A great loss. A sad day for sailing.
I'm a former Olympic multihull crew. I was trapped under a turtled Tornado catamaran in the last race of the 1988 Olympics. We had just cart-wheeled torward the end of first reach in a 40 knot puff. The boat became airborn and landed upside down in the turtle position. As crew, I was hooked into the trapeze wire. When I got my bearings after impact, I instinctvely began to kick toward to the surface. I was stopped 12 inches below the surface of the ocean by my trapese wire. I tried to reach down and unhook but my arm was not functioning as my shoulder had been violently dislocated during the crash. I was having difficulty unhooking with my other hand. I held my breath and kept trying to unhook from the trapeze hook, hoping that my skipper, Pete Melvin was close by. The clock was ticking fast but he got to me in time and pulled the quick release on the trapeze hook and I shot to the surface taking in a deep gulp of air. I owe my life to him.
Fast boats are dangerous when things go wrong. We know that when we step aboard. It is a risk we are willing to accept.
From what I have heard over the last few months since Artemis first launched is that this boat has gone through signicicant repair and rework. This can be seen by some as normal during a Cup cycle, especially with the introduction of a new class.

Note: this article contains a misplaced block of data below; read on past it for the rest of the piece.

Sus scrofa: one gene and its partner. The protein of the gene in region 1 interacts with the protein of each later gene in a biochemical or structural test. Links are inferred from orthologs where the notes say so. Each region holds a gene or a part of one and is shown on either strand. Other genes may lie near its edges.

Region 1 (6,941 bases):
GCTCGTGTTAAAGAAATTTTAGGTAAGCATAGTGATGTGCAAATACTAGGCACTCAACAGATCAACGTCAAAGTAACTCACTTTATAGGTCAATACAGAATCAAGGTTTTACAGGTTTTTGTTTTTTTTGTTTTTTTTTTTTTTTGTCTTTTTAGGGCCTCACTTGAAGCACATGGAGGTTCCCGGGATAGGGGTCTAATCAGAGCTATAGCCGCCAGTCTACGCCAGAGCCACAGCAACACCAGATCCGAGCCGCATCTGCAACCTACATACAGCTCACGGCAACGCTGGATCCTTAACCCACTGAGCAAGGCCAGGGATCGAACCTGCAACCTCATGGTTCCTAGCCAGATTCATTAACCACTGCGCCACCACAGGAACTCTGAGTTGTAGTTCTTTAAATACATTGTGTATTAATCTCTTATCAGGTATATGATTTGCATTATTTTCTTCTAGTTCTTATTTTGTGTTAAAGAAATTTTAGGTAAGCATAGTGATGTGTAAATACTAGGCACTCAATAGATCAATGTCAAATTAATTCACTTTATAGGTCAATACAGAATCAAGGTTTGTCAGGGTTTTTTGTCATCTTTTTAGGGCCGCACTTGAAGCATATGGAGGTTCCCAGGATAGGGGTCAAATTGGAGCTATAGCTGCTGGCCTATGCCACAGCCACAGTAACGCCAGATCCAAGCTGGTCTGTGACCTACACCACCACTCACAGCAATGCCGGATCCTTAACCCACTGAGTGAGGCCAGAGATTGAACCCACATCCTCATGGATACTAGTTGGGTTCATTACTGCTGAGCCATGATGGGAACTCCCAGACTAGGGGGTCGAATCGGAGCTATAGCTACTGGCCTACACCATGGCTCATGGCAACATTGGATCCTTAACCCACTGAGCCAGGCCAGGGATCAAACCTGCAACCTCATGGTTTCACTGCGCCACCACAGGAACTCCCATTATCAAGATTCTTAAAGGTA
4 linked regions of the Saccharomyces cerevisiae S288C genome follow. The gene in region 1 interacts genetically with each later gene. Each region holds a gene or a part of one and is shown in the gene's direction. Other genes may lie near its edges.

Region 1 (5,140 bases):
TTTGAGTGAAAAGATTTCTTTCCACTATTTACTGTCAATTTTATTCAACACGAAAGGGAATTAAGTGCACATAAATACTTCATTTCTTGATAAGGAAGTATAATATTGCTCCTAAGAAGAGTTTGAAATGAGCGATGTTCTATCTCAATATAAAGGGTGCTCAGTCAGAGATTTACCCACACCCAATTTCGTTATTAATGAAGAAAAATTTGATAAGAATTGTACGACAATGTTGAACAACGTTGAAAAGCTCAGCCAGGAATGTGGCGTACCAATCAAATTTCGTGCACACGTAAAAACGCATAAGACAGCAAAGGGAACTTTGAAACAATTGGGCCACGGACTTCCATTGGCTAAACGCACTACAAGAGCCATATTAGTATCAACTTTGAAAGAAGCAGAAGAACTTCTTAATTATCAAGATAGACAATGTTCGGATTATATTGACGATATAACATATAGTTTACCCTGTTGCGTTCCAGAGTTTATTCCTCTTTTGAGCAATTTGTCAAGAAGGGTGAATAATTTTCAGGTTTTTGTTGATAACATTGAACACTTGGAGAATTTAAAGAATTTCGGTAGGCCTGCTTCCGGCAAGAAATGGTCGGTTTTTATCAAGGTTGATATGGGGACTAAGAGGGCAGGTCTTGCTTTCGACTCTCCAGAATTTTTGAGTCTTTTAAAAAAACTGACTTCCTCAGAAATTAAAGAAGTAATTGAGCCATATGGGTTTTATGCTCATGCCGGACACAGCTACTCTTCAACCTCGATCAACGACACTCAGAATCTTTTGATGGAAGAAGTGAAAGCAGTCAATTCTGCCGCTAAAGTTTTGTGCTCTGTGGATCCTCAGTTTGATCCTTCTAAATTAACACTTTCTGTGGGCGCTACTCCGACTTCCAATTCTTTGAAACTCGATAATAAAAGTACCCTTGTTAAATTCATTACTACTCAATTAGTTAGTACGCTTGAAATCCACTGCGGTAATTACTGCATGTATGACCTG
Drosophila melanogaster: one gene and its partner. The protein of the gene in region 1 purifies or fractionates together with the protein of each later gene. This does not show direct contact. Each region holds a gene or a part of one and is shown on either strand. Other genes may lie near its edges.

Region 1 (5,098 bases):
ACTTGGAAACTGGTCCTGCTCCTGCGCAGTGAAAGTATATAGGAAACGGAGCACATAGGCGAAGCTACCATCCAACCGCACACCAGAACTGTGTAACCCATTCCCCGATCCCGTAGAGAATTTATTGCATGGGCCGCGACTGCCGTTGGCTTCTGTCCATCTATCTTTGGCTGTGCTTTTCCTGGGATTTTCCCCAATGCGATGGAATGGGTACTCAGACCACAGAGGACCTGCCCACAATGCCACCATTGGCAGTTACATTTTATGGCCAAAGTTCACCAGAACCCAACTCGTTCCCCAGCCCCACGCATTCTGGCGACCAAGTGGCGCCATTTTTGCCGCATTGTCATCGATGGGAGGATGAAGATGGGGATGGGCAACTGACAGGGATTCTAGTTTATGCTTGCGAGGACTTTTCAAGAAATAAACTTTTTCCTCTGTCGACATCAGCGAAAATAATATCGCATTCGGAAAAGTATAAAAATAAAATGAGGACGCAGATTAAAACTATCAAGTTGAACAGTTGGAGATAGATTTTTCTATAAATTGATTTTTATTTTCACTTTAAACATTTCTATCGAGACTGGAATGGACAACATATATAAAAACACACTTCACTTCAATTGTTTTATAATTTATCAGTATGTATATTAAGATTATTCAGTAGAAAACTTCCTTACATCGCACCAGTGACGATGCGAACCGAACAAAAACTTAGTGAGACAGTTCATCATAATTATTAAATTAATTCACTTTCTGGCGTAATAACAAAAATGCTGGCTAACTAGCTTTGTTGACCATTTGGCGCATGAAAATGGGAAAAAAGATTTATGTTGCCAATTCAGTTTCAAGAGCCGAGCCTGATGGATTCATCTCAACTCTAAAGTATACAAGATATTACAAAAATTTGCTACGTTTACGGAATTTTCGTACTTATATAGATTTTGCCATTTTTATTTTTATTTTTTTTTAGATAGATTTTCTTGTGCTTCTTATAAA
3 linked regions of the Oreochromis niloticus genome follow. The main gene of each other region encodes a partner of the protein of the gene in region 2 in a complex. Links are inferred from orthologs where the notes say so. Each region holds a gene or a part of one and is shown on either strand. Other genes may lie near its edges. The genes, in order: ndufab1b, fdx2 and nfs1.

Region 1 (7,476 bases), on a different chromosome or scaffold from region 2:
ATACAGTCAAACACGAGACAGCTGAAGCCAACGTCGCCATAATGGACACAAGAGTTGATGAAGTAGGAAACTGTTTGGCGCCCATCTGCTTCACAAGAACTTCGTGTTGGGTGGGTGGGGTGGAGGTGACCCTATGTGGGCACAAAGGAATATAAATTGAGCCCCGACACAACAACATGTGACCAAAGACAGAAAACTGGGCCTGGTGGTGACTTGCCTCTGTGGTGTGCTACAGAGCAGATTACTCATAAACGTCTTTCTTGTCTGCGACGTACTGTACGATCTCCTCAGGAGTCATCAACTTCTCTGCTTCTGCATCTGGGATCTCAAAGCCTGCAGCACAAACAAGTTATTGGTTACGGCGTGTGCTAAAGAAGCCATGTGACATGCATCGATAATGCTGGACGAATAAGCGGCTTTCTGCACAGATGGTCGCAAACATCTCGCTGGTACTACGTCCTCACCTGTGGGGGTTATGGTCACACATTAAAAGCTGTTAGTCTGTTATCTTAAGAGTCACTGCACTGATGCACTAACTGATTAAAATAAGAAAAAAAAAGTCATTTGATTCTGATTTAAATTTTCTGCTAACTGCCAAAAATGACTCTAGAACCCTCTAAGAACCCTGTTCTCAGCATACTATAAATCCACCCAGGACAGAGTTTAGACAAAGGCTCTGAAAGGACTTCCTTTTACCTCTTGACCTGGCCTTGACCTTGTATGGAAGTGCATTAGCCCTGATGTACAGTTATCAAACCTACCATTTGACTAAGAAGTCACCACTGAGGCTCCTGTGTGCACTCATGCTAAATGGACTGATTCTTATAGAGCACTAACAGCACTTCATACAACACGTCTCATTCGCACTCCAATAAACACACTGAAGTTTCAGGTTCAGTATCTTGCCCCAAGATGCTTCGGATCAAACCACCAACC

The the most eye opening incident was the main beam cracking during load testing as the boat was towed on the bay without the wing in place. Apparently the beam was not properly supported while the rig was not in place. If some of the reports we are hearing about yesterday's event are true, the main beam folded, the wing fell and one of the hulls tore away, as the main beam was split into two pieces. This is called a total catastrophic failure. Nothing the sailors can do at that point. Nathan's father stated that his son reported to him that he was just sailing normally and the main beam broke in two. It is possible that the beam broke while stuffing the bows, but that is a normal sailing condition and should not a cause massive structural failure. The beam should definately survive a capsize as well. It is the main structural element of the entire yacht. It should be the last thing to fail. Ever. Even in the America's Cup class.
I'm not an engineer, but I can't stress enough how critical the main beam is to keeping these boats in one piece. If if goes, everything else fails very quickly as the whole boat folds up on itself, possible trapping the crew. Carbon fiber is not something that is easily repaired to first quality. Especally with something as highly loaded like the main beam, You want a lot of straight, continuous fibers spanning from port to starboard to take the strain and twisting. Repair splices, discontinous fibers and hearing load cracking noises are not desireble for a part like this. Personally, I would have had serious reservations, sailing at 40 knots with a repaired main beam that had cracked and repaired earlier.
I could be wrong, but I don't think this is so much about pich-poling, going too fast or the bay being too windy. If the boat broke, it's about engineering and/or sailing with equioment that was not up not up to the job. Why wasn't that beam replaced? Maybe it was replaced. I dont have all the facts, but it did break in two. That we can see.
God speed Bart
Thanks for a thoughtful and insightful piece born of first-hand experience. You've also reminded us that little in this world is entirely new but the context shifts. We still have much to learn but you've added direction to the way my thoughts are shaping
Thank you for sharing your perspective on this tragedy.